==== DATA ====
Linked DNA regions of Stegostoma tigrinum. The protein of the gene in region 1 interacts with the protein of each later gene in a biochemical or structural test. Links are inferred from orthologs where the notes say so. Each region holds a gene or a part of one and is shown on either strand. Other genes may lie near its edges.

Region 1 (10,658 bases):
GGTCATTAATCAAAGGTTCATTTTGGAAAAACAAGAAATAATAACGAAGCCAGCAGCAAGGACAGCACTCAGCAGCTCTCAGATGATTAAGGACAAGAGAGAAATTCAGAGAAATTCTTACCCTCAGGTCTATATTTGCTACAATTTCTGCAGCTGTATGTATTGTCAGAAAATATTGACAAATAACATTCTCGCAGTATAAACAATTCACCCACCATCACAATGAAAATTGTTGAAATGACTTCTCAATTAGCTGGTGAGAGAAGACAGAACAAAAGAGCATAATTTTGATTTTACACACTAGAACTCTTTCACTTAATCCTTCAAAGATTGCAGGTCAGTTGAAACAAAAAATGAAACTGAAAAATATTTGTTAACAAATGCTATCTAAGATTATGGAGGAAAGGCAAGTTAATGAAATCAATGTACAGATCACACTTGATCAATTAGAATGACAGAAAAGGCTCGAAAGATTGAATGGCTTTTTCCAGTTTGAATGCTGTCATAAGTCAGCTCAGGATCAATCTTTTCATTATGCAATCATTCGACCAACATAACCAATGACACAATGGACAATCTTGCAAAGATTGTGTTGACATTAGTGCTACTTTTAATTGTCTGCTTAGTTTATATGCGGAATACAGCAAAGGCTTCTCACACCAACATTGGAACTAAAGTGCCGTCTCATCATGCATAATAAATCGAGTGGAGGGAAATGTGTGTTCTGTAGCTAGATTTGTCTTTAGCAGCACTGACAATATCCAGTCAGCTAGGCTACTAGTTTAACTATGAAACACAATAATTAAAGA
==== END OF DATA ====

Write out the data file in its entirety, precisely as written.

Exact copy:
Linked DNA regions of Stegostoma tigrinum. The protein of the gene in region 1 interacts with the protein of each later gene in a biochemical or structural test. Links are inferred from orthologs where the notes say so. Each region holds a gene or a part of one and is shown on either strand. Other genes may lie near its edges.

Region 1 (10,658 bases):
GGTCATTAATCAAAGGTTCATTTTGGAAAAACAAGAAATAATAACGAAGCCAGCAGCAAGGACAGCACTCAGCAGCTCTCAGATGATTAAGGACAAGAGAGAAATTCAGAGAAATTCTTACCCTCAGGTCTATATTTGCTACAATTTCTGCAGCTGTATGTATTGTCAGAAAATATTGACAAATAACATTCTCGCAGTATAAACAATTCACCCACCATCACAATGAAAATTGTTGAAATGACTTCTCAATTAGCTGGTGAGAGAAGACAGAACAAAAGAGCATAATTTTGATTTTACACACTAGAACTCTTTCACTTAATCCTTCAAAGATTGCAGGTCAGTTGAAACAAAAAATGAAACTGAAAAATATTTGTTAACAAATGCTATCTAAGATTATGGAGGAAAGGCAAGTTAATGAAATCAATGTACAGATCACACTTGATCAATTAGAATGACAGAAAAGGCTCGAAAGATTGAATGGCTTTTTCCAGTTTGAATGCTGTCATAAGTCAGCTCAGGATCAATCTTTTCATTATGCAATCATTCGACCAACATAACCAATGACACAATGGACAATCTTGCAAAGATTGTGTTGACATTAGTGCTACTTTTAATTGTCTGCTTAGTTTATATGCGGAATACAGCAAAGGCTTCTCACACCAACATTGGAACTAAAGTGCCGTCTCATCATGCATAATAAATCGAGTGGAGGGAAATGTGTGTTCTGTAGCTAGATTTGTCTTTAGCAGCACTGACAATATCCAGTCAGCTAGGCTACTAGTTTAACTATGAAACACAATAATTAAAGA